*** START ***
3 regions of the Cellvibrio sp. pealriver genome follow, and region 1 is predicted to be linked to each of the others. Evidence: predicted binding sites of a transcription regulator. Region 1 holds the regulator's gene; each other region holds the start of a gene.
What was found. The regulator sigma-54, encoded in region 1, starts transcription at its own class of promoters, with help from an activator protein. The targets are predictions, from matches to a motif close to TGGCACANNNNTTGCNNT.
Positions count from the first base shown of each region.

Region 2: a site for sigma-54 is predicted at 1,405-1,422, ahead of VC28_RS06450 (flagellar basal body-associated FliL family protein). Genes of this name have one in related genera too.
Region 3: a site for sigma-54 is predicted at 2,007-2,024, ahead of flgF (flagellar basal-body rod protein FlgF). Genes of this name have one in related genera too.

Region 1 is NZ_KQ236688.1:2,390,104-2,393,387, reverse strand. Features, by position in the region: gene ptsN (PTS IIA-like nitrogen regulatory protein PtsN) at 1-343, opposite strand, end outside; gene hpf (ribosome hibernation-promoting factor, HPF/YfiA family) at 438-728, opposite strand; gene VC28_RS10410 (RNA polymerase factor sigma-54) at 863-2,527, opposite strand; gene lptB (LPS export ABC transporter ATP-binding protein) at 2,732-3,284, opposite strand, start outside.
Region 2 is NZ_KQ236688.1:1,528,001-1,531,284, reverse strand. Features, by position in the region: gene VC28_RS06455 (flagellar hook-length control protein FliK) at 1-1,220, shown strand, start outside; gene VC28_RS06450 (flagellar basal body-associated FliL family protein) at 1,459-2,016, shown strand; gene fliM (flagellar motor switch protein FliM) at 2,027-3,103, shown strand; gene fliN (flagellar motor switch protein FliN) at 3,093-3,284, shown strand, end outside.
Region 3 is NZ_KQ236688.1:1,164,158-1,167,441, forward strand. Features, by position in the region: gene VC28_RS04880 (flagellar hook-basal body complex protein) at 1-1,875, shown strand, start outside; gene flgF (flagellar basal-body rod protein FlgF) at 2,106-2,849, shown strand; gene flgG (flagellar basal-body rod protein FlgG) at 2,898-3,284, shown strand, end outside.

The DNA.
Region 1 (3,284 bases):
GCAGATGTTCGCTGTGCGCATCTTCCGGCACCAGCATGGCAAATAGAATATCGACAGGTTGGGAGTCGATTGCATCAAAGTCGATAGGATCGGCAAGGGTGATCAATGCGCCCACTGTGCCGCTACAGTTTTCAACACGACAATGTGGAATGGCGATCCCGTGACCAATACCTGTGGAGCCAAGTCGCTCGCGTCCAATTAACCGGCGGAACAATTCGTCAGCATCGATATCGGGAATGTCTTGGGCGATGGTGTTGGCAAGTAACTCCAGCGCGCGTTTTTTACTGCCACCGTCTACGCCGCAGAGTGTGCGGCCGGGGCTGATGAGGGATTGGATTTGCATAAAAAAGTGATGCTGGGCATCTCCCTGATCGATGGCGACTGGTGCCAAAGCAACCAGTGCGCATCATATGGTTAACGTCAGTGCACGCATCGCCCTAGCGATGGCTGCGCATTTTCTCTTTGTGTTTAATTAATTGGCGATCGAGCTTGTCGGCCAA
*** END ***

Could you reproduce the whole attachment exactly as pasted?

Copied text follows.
3 regions of the Cellvibrio sp. pealriver genome follow, and region 1 is predicted to be linked to each of the others. Evidence: predicted binding sites of a transcription regulator. Region 1 holds the regulator's gene; each other region holds the start of a gene.
What was found. The regulator sigma-54, encoded in region 1, starts transcription at its own class of promoters, with help from an activator protein. The targets are predictions, from matches to a motif close to TGGCACANNNNTTGCNNT.
Positions count from the first base shown of each region.

Region 2: a site for sigma-54 is predicted at 1,405-1,422, ahead of VC28_RS06450 (flagellar basal body-associated FliL family protein). Genes of this name have one in related genera too.
Region 3: a site for sigma-54 is predicted at 2,007-2,024, ahead of flgF (flagellar basal-body rod protein FlgF). Genes of this name have one in related genera too.

Region 1 is NZ_KQ236688.1:2,390,104-2,393,387, reverse strand. Features, by position in the region: gene ptsN (PTS IIA-like nitrogen regulatory protein PtsN) at 1-343, opposite strand, end outside; gene hpf (ribosome hibernation-promoting factor, HPF/YfiA family) at 438-728, opposite strand; gene VC28_RS10410 (RNA polymerase factor sigma-54) at 863-2,527, opposite strand; gene lptB (LPS export ABC transporter ATP-binding protein) at 2,732-3,284, opposite strand, start outside.
Region 2 is NZ_KQ236688.1:1,528,001-1,531,284, reverse strand. Features, by position in the region: gene VC28_RS06455 (flagellar hook-length control protein FliK) at 1-1,220, shown strand, start outside; gene VC28_RS06450 (flagellar basal body-associated FliL family protein) at 1,459-2,016, shown strand; gene fliM (flagellar motor switch protein FliM) at 2,027-3,103, shown strand; gene fliN (flagellar motor switch protein FliN) at 3,093-3,284, shown strand, end outside.
Region 3 is NZ_KQ236688.1:1,164,158-1,167,441, forward strand. Features, by position in the region: gene VC28_RS04880 (flagellar hook-basal body complex protein) at 1-1,875, shown strand, start outside; gene flgF (flagellar basal-body rod protein FlgF) at 2,106-2,849, shown strand; gene flgG (flagellar basal-body rod protein FlgG) at 2,898-3,284, shown strand, end outside.

The DNA.
Region 1 (3,284 bases):
GCAGATGTTCGCTGTGCGCATCTTCCGGCACCAGCATGGCAAATAGAATATCGACAGGTTGGGAGTCGATTGCATCAAAGTCGATAGGATCGGCAAGGGTGATCAATGCGCCCACTGTGCCGCTACAGTTTTCAACACGACAATGTGGAATGGCGATCCCGTGACCAATACCTGTGGAGCCAAGTCGCTCGCGTCCAATTAACCGGCGGAACAATTCGTCAGCATCGATATCGGGAATGTCTTGGGCGATGGTGTTGGCAAGTAACTCCAGCGCGCGTTTTTTACTGCCACCGTCTACGCCGCAGAGTGTGCGGCCGGGGCTGATGAGGGATTGGATTTGCATAAAAAAGTGATGCTGGGCATCTCCCTGATCGATGGCGACTGGTGCCAAAGCAACCAGTGCGCATCATATGGTTAACGTCAGTGCACGCATCGCCCTAGCGATGGCTGCGCATTTTCTCTTTGTGTTTAATTAATTGGCGATCGAGCTTGTCGGCCAA